Assalaamu alaykum. Is there anything wrong with saying to one's loved ones, "I would sacrifice my life for you" to express your love in a poetic manner?
All perfect praise be to Allah, The Lord of the worlds. I testify that there is none worthy of worship except Allah and that Muhammad, sallallahu ‘alayhi wa sallam, is His slave and Messenger.
We believe that there is no harm in saying this expression. Scholars held different views regarding saying to one's fellow Muslim, 'May Allah make me ransom for you,' or 'may I be sacrificed for you,' and similar expressions. Some held that it is permissible, and others held that it is disliked. Al-Bukhaari allocated a chapter in his book Saheeh Al-Bukhaari entitled, 'Chapter: Saying to someone 'May Allah make me ransom for you,'. Al-Qastallaani said in his commentary: 'Chapter: Permissibility of saying to the person's loved one, be they a scholar or otherwise: ‘May Allah make me ransom for you.’'"
Al-Haafith Ibn Hajar wrote:
"The chapter on saying, 'May Allah make me ransom for you', i.e. is it allowed or disliked? Abu Bakr ibn Abi ‘Aasim cited the reports indicating the permissibility of this expression in his book Aadaab Al-Hukamaa', and he decisively said that it is permissible for the person to say that to his ruler, leader, scholars, and his fellow Muslims whom he loves. It is not prohibited; rather, he is rewarded for it if he intended showing respect and appealing to him. If it were prohibited, the Prophet, sallallahu ‘alayhi wa sallam, would have forbidden those who said so, and he would have informed them that it was impermissible to say so to other than him." [Fat-h Al-Baari]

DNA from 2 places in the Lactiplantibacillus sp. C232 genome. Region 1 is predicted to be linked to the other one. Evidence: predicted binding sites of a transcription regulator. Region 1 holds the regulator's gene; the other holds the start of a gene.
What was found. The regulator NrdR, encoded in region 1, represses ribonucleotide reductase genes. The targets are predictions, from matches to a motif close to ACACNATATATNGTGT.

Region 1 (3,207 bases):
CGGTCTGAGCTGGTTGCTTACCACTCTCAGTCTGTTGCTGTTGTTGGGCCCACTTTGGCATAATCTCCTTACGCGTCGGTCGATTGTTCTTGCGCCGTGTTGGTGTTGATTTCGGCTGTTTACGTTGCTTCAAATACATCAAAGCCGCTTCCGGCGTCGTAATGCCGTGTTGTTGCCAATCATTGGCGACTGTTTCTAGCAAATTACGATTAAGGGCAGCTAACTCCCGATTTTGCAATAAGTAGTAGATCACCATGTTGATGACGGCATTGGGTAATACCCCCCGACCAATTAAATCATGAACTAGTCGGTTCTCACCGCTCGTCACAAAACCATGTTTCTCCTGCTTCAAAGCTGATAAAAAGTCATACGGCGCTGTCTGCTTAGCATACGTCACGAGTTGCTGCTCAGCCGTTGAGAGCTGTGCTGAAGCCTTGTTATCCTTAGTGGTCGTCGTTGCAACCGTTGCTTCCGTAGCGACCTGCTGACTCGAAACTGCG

Imaam An-Nawawi wrote:
"The chosen view is that it is not disliked for the person to say to someone else, 'May my father and mother be sacrificed for you,' or 'May Allah make me ransom for you.' There are many famous ahaadeeth cited in Saheeh Al-Bukhaari and Saheeh Muslim and other Hadeeth books that include these expressions ... An-Nahhaas said, 'Maalik ibn Anas held that it is disliked to say to someone, ‘May Allah make me ransom for you,’ while other scholars held that it is permissible.' Al-Qaadhi ‘Iyaadh said, 'The majority of the scholars held that it is permissible, whether this person (to be sacrificed) is a Muslim or a non-Muslim.'" [Al-Athkaar]
Imaam Ahmad was among the scholars who held that it is disliked. Ibn Muflih wrote, "Chapter on saying, 'May my father and mother be sacrificed for you,' or 'May I be sacrificed for you': Al-Khallaal said under the heading: Dislike of greeting someone by saying, 'May I be sacrificed for you': 'Bishr ibn Moosa said that a man asked Abu ‘Abdullah (Imaam Ahmad) a question and said to him, ‘May I be sacrificed for you.’ Abu ‘Abdullah remarked, ‘Do not say so; it is disliked...’'" [Al-Aadaab As-Shar‘iyyah]
Allah knows best.
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